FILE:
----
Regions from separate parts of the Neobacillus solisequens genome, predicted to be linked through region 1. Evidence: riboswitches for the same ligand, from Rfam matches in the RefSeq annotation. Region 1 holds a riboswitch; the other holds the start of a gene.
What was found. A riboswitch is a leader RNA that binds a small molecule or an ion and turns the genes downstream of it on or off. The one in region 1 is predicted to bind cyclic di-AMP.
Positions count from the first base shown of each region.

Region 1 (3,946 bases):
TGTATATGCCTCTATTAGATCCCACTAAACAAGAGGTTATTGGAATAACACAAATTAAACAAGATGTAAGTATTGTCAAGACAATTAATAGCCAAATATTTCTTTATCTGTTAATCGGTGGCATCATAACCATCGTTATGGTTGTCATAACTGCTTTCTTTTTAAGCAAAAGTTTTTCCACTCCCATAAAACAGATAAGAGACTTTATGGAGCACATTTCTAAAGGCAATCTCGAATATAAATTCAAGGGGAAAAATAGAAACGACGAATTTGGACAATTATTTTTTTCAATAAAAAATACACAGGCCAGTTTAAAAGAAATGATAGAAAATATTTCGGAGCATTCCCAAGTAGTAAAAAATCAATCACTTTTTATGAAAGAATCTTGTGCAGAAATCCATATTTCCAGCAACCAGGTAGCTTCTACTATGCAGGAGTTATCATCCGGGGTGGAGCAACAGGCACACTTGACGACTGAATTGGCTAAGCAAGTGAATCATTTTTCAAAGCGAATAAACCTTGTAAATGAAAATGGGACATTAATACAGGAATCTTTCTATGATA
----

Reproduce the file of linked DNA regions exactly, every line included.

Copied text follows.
Regions from separate parts of the Neobacillus solisequens genome, predicted to be linked through region 1. Evidence: riboswitches for the same ligand, from Rfam matches in the RefSeq annotation. Region 1 holds a riboswitch; the other holds the start of a gene.
What was found. A riboswitch is a leader RNA that binds a small molecule or an ion and turns the genes downstream of it on or off. The one in region 1 is predicted to bind cyclic di-AMP.
Positions count from the first base shown of each region.

Region 1 (3,946 bases):
TGTATATGCCTCTATTAGATCCCACTAAACAAGAGGTTATTGGAATAACACAAATTAAACAAGATGTAAGTATTGTCAAGACAATTAATAGCCAAATATTTCTTTATCTGTTAATCGGTGGCATCATAACCATCGTTATGGTTGTCATAACTGCTTTCTTTTTAAGCAAAAGTTTTTCCACTCCCATAAAACAGATAAGAGACTTTATGGAGCACATTTCTAAAGGCAATCTCGAATATAAATTCAAGGGGAAAAATAGAAACGACGAATTTGGACAATTATTTTTTTCAATAAAAAATACACAGGCCAGTTTAAAAGAAATGATAGAAAATATTTCGGAGCATTCCCAAGTAGTAAAAAATCAATCACTTTTTATGAAAGAATCTTGTGCAGAAATCCATATTTCCAGCAACCAGGTAGCTTCTACTATGCAGGAGTTATCATCCGGGGTGGAGCAACAGGCACACTTGACGACTGAATTGGCTAAGCAAGTGAATCATTTTTCAAAGCGAATAAACCTTGTAAATGAAAATGGGACATTAATACAGGAATCTTTCTATGATA